First phase of renovations will take one year
Its going to get noisy and dirty around Whistlers conference centre next month.
On Oct.1 the centre will close its doors for a year and Phase I of impressive renovations will get underway to bring the centre up to a worldwide standard.
"The benefit of this project for the community is immense," said Suzanne Denbak, CEO of Tourism Whistler.
"It is so important for the future health and success of the resort. Our ability to bring business to the resort in the spring, summer and fall is really going to be enhanced with a facility that is truly world-class.
"We have suffered by having a facility that is not up to the standards that Whistler has set in terms of the nature of the experience that we offer to our leisure travelers."
For the first two months workers will concentrate on tearing down the interior atrium and getting ready to place a new concrete floor across the entire surface at ground level, substantially increasing usable convention space.
This deconstruction is likely to take longer than similar projects as it is the goal of Task Construction to divert 80 per cent of the materials to recycling and salvage depots.
For example any old concrete will be trucked out and crushed and used again as road surface. Timbers cut down inside will also be re-used as work progresses.
During this phase of construction, said Task construction manager Susan Hildebrand, several outside parking spots in the lot at the north of the centre will be taken over.
A large fence will also be erected along the side of the centre traveling around the front entrance of the building. A covering will be attached to the fence to minimize dust and dirt travelling out into the pedestrian area.
Work will be carried out during the day from 8 a.m to 5 p.m., Monday to Friday. If the project gets behind schedule work may be done on Saturdays.
A weekly activity schedule will be posted for the public at the front of the centre.
Donny Paschleigh, general manager of Tapleys is concerned at the loss of parking and the noise level.
But he said: "The other thing is it will bring construction workers into the area."
At a breakfast meeting hosted by Tourism Whistler this week to outline the plans other concerns were also raised.
Rob Sage of the Grocery Store sought some assurance that delivery trucks would be able to park and unload.
"They pull right into those parking spots before backing up to unload," he said referring to the spots which will be behind the construction barrier.
Peg Racicot of the liquor store echoed sages concerns.
"Things are not cast in stone and we can make adjustments as it suits," said Hildebrand, adding that business owners just have to keep in touch to make sure things go smoothly.
The plans were well received by the more than 60 people who turned out to learn more about the construction schedule.
As the interior work is completed workers will move onto the roof, which is scheduled to be replaced in the spring of 2003.
At that time, work will move to the grand entrance of the centre and start once again outside.
When renovations are complete there will be several easily identifiable entrances to the facility. The main doors will get most of the attention as 70 per cent of those coming to the centre gain access that way. About 20 per cent enter from the parking lot on the north side and a further 10 per cent come through the lower level.
Some of the parking stalls outside will be restored over the Christmas season and beyond as work allows.
Rainbow Theatre will not be affected during Phase I.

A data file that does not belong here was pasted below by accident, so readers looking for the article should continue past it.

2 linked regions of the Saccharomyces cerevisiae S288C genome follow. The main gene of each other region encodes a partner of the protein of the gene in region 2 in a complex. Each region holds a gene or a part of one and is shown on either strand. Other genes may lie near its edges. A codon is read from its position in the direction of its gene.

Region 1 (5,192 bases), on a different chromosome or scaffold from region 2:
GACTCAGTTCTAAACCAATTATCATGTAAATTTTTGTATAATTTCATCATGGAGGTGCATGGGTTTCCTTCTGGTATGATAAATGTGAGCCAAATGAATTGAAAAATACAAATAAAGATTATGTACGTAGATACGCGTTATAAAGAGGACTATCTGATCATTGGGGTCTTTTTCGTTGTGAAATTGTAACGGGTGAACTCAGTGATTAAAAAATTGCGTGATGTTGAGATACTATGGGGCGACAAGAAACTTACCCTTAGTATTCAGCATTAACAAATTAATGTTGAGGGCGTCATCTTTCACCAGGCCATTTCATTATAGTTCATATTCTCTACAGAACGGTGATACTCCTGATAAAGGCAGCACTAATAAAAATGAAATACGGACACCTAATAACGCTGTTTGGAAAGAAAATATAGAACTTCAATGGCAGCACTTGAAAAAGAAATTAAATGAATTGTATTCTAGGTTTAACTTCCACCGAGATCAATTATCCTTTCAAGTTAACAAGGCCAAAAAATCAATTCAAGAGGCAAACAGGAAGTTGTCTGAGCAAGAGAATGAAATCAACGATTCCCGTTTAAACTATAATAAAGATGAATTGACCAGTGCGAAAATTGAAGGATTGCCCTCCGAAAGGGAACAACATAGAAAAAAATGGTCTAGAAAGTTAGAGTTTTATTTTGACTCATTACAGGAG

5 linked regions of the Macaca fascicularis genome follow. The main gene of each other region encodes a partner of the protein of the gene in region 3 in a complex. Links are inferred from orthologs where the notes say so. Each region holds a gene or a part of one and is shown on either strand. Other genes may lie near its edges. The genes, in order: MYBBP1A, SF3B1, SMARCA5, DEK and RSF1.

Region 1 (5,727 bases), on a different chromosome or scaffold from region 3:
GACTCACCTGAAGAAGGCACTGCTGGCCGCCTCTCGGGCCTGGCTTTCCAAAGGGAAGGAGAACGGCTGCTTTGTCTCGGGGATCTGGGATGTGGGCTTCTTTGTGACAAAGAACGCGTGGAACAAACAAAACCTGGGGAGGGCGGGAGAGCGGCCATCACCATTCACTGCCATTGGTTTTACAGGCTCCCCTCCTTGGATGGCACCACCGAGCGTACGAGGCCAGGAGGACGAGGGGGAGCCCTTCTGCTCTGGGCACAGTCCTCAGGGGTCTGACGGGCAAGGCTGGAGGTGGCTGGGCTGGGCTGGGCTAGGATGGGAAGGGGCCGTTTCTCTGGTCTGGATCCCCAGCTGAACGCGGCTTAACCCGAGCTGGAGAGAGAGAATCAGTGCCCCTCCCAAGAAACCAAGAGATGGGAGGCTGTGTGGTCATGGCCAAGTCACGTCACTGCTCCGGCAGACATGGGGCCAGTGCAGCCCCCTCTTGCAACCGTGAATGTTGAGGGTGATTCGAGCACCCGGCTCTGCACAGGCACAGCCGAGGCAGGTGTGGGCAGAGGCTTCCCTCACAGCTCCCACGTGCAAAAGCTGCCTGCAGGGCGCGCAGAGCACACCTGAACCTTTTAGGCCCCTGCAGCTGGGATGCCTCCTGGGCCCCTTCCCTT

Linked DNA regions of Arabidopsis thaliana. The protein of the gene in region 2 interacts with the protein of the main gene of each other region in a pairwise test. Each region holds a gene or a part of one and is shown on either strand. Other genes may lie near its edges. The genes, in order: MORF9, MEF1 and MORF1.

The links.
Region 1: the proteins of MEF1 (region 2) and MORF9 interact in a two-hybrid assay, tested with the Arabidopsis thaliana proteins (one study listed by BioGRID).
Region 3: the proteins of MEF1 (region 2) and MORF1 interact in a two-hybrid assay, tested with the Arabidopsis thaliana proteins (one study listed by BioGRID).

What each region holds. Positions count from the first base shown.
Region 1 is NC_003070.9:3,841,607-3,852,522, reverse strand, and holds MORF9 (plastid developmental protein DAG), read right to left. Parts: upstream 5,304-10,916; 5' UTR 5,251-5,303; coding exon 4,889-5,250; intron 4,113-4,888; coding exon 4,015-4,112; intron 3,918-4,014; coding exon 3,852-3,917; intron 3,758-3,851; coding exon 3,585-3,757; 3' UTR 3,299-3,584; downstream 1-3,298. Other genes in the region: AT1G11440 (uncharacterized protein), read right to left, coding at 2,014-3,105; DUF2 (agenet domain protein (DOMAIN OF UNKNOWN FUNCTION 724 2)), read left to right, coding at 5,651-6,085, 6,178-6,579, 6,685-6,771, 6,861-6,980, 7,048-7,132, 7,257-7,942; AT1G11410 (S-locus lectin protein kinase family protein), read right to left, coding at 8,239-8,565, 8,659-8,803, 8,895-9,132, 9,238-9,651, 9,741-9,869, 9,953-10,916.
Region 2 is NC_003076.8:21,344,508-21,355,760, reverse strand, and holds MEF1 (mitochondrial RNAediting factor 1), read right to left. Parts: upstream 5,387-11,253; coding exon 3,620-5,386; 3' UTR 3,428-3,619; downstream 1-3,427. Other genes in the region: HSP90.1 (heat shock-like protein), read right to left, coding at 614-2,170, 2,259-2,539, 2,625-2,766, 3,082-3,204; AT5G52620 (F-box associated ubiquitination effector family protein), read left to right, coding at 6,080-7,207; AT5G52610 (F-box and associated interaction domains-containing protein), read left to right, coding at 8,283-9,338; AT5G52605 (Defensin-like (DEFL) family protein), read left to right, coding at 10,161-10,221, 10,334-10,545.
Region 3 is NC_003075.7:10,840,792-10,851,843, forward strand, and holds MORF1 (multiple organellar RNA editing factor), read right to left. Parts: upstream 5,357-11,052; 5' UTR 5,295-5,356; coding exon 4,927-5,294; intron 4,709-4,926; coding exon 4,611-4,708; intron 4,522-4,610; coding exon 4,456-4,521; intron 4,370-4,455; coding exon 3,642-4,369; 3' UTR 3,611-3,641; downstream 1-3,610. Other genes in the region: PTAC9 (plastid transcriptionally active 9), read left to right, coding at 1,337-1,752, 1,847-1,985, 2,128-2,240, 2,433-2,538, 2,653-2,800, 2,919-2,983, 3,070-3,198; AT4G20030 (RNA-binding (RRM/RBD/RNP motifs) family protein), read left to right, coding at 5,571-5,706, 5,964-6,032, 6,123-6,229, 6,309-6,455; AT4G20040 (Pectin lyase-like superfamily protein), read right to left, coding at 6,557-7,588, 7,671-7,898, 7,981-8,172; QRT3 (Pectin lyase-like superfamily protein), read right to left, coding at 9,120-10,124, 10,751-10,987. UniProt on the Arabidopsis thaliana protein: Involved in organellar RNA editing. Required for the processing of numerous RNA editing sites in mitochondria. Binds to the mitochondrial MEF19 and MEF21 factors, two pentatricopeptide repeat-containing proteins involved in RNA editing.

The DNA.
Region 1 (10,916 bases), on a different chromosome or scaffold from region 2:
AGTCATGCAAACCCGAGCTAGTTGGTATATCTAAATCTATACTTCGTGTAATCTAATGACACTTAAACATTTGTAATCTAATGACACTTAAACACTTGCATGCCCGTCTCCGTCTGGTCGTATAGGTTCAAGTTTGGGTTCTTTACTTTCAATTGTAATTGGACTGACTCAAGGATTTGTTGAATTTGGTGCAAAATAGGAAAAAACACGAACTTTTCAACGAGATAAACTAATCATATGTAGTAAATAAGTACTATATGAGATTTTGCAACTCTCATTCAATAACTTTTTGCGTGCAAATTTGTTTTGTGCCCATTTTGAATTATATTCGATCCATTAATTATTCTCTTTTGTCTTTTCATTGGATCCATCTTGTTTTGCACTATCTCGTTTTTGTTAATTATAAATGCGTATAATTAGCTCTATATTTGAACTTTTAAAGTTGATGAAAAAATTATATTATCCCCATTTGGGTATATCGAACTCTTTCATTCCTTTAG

Trucks moving debris in and out will be kept to a minimum and project workers will park at the Whistler Golf Course lot over the winter and in one of the skier lots once golf gets under way again next year.
According to Tourism Whistler the conference centre currently brings in $19 million in annual delegate spending. When both Phase I and Phase II of the renovations are complete an additional $30 million a year will flow into the resort.
Tourism Whistler has not analyzed what the economic benefits will be from each phase, but Denbak believes Phase I will bring increased business to the resort.
"Phase I does give us some significant increases in capacity," she said.
"We do believe that already with Phase I we will not only be able to retain the business that we have, but we will be able to attract the business that has come here but has left us because of the state of the facility.
"And with the new capacity we will be able to secure some incremental business that we didnt have before so we will definitely see growth in Phase I."
Phase I is budgeted to cost $9 million. It includes a new roof, a dramatic new entrance, increased ballroom space, increased meeting room space, new telecommunications wiring and equipment, some electrical upgrades and new sustainable finishes on the building.
Phase II, which will not entail closing the building, includes further increased capacity in the ballroom and meeting rooms, a new daycare and staff amenity area, geothermal heating, passive cold water cooling, a system to retain rain water and a grey water circulation system, These upgrades are estimated to cost $13 million
"Phase II is not optional," said Denbak.
"It is where we replace all the mechanical and electrical systems. We have boilers and chillers that are at the end of their useful lives."
Denbak said funding is being sought for Phase II from the provincial and federal governments as well as others. Tourism Whistler is also investigating selling the naming rights to the building.
It would be ideal if the funding came through while construction of Phase I was underway. But even if it doesnt phase II will get underway soon.
The convention centre is also part of the legacy program for the bid to host the 2010 Winter Olympic Games in Whistler and Vancouver. The facility would be the Whistler media centre for the Games.